Ex-Trump aides expected to testify at primetime January 6 hearing

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The Guardian

Two former White House aides are expected to testify at the House January 6 committee’s primetime hearing on Thursday as the panel examines what Donald Trump was doing as his supporters stormed the US Capitol, according to a person familiar with the plans.

Matthew Pottinger, former deputy national security adviser, and Sarah Matthews, a former press aide, are expected to testify, according to the person, who was not authorized to publicly discuss the matter and requested anonymity.

Pottinger and Matthews resigned immediately after the January 6 insurrection, which interrupted the congressional certification of Joe Biden’s victory over Trump in the election.

Lawmakers on the nine-member panel have said the hearing will offer the most compelling evidence yet of Trump’s “dereliction of duty” that day, with witnesses detailing his failure to stem the angry mob.

“We have filled in the blanks,” Illinois Republican congressman Adam Kinzinger said on Sunday. “This is going to open people’s eyes in a big way.”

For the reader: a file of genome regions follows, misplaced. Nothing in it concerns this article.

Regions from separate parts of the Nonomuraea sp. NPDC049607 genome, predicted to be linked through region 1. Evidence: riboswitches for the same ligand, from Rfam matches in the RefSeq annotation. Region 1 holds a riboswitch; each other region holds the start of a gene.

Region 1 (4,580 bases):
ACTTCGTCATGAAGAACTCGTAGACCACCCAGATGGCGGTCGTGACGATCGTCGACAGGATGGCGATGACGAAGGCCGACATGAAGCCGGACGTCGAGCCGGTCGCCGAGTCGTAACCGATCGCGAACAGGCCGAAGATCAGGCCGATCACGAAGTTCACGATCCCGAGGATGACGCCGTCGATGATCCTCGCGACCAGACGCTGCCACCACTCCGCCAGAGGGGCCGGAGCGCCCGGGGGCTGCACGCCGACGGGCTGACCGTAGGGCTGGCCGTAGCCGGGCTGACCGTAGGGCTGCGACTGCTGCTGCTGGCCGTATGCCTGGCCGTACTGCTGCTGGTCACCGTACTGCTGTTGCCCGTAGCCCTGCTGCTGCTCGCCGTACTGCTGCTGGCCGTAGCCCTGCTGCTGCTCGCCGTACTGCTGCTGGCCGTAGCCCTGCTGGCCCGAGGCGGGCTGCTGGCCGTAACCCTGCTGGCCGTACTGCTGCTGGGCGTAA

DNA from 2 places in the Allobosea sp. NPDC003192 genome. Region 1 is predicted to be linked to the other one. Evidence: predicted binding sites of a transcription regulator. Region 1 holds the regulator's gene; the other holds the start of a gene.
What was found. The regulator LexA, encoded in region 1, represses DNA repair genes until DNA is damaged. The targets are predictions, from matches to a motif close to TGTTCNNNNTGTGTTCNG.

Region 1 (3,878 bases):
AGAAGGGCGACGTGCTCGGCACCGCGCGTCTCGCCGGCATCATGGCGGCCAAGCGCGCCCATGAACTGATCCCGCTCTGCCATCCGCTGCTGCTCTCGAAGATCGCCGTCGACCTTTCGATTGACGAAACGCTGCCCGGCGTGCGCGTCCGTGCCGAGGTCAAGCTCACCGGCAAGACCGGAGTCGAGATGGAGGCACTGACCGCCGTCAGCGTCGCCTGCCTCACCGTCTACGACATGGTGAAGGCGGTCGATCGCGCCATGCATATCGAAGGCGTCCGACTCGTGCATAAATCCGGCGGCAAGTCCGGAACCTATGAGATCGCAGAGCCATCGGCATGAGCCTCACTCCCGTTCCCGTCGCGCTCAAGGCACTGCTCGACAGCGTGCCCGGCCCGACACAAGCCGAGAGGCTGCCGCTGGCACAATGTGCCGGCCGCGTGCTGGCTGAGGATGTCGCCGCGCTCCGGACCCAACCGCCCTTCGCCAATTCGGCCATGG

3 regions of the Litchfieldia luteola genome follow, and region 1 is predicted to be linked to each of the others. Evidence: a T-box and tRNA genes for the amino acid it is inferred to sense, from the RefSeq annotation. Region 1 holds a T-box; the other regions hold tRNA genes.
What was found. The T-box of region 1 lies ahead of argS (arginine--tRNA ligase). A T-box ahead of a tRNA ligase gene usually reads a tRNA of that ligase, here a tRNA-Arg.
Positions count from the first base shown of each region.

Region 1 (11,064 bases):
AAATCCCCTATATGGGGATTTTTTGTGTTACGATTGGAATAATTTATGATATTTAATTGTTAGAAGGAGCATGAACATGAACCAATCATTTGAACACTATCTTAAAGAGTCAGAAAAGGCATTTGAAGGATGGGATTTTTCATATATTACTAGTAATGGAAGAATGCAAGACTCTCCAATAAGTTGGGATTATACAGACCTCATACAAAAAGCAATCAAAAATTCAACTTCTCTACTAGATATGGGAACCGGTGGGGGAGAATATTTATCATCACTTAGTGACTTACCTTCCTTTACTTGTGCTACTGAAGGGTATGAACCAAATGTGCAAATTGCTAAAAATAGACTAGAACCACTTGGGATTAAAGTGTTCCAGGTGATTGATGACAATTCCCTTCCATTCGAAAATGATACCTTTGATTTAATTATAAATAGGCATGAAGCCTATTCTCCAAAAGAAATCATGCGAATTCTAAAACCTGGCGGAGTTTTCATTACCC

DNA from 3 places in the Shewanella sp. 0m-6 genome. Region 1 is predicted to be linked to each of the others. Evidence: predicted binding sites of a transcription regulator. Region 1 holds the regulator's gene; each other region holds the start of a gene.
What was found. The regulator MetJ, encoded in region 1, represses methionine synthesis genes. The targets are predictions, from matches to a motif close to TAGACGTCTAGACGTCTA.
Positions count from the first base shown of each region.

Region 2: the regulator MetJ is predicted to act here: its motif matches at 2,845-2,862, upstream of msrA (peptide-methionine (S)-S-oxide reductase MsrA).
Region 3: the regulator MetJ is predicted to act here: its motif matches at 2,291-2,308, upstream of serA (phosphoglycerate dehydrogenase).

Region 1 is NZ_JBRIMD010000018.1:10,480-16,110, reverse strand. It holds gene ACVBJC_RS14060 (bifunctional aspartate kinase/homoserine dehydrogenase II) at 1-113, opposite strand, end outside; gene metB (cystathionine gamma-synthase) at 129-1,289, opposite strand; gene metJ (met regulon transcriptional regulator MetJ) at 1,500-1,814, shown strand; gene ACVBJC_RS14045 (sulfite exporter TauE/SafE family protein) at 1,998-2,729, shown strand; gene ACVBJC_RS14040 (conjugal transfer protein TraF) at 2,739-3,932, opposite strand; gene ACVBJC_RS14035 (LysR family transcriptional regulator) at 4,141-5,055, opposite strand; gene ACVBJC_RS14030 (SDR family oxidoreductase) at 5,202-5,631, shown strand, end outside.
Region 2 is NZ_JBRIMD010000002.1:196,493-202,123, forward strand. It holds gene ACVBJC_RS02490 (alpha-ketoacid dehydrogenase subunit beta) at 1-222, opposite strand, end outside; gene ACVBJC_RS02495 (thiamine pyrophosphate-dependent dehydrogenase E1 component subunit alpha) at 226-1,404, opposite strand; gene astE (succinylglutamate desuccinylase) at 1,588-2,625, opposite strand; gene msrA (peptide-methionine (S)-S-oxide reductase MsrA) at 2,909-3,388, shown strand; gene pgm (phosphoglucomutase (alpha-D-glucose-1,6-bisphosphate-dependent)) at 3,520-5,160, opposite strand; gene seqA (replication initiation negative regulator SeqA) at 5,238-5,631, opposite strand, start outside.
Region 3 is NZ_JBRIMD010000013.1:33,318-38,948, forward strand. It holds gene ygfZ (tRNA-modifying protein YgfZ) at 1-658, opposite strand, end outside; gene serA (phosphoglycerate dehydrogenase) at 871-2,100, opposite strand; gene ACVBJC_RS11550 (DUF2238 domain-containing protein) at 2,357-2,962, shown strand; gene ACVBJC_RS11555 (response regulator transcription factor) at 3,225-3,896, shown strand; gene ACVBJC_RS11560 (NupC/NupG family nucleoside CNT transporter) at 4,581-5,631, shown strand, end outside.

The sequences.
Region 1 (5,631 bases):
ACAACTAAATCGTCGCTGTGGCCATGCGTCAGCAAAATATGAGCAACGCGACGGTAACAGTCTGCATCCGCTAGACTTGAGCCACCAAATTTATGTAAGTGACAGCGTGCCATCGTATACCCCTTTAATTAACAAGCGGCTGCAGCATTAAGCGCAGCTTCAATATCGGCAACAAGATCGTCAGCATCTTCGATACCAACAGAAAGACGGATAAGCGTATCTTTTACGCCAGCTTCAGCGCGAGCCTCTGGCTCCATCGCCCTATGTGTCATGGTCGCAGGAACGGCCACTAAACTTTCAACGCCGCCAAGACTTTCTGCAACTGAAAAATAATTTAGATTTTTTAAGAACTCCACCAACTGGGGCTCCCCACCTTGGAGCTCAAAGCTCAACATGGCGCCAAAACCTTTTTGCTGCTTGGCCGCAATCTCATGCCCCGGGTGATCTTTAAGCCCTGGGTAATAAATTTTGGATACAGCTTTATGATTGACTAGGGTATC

He added: “The president didn’t do very much but gleefully watch television during this timeframe.”

A spokesperson for the committee declined to comment on the specific witnesses. CNN was the first to report the story.

Thursday’s hearing will be the first in the primetime slot since the June 9 debut, which was viewed by an estimated 20 million people.

Although questions remain about what exactly the former president was doing and saying as the mob descended on the Capitol, the House committee has been laying out a case that the attack was premeditated and was instigated by Trump.

Trump and his allies have insisted that the riot was spontaneous, and they did not know it was going to happen.

Along with Thursday’s hearing, the House committee told the Secret Service it has until today to turn over deleted texts sent the day before and the day of the insurrection.

The existence of deleted text messages may be central as the panel looks into how the Secret Service handled Trump and then vice-president Mike Pence as the breach unfolded.

Meanwhile, Trump’s former top strategist Steve Bannon is back in federal court on Tuesday for the second day of his trial. Bannon faces charges of criminal contempt of Congress after he failed to comply with a subpoena from the House committee.

July 19, 2022 at 07:41PM Lauren Aratani in New York and agencies

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